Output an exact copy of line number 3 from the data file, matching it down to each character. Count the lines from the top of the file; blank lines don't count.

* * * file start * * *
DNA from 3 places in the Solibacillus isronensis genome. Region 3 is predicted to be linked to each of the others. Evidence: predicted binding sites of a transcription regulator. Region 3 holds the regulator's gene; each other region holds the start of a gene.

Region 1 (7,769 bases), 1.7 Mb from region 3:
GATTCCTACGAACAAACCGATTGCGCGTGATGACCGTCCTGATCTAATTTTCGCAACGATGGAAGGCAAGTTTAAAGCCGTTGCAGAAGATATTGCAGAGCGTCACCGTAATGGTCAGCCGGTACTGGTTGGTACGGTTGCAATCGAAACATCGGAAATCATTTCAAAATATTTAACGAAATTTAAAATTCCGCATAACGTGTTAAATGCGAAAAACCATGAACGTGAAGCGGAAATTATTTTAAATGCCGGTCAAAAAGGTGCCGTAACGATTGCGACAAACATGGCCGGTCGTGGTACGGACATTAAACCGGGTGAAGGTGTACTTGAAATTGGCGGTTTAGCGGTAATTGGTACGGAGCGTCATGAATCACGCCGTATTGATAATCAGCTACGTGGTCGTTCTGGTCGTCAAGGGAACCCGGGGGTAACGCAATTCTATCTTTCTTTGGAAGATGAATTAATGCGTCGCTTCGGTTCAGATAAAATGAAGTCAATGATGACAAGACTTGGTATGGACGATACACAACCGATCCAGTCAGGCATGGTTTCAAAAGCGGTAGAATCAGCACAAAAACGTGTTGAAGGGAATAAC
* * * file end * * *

GATTCCTACGAACAAACCGATTGCGCGTGATGACCGTCCTGATCTAATTTTCGCAACGATGGAAGGCAAGTTTAAAGCCGTTGCAGAAGATATTGCAGAGCGTCACCGTAATGGTCAGCCGGTACTGGTTGGTACGGTTGCAATCGAAACATCGGAAATCATTTCAAAATATTTAACGAAATTTAAAATTCCGCATAACGTGTTAAATGCGAAAAACCATGAACGTGAAGCGGAAATTATTTTAAATGCCGGTCAAAAAGGTGCCGTAACGATTGCGACAAACATGGCCGGTCGTGGTACGGACATTAAACCGGGTGAAGGTGTACTTGAAATTGGCGGTTTAGCGGTAATTGGTACGGAGCGTCATGAATCACGCCGTATTGATAATCAGCTACGTGGTCGTTCTGGTCGTCAAGGGAACCCGGGGGTAACGCAATTCTATCTTTCTTTGGAAGATGAATTAATGCGTCGCTTCGGTTCAGATAAAATGAAGTCAATGATGACAAGACTTGGTATGGACGATACACAACCGATCCAGTCAGGCATGGTTTCAAAAGCGGTAGAATCAGCACAAAAACGTGTTGAAGGGAATAAC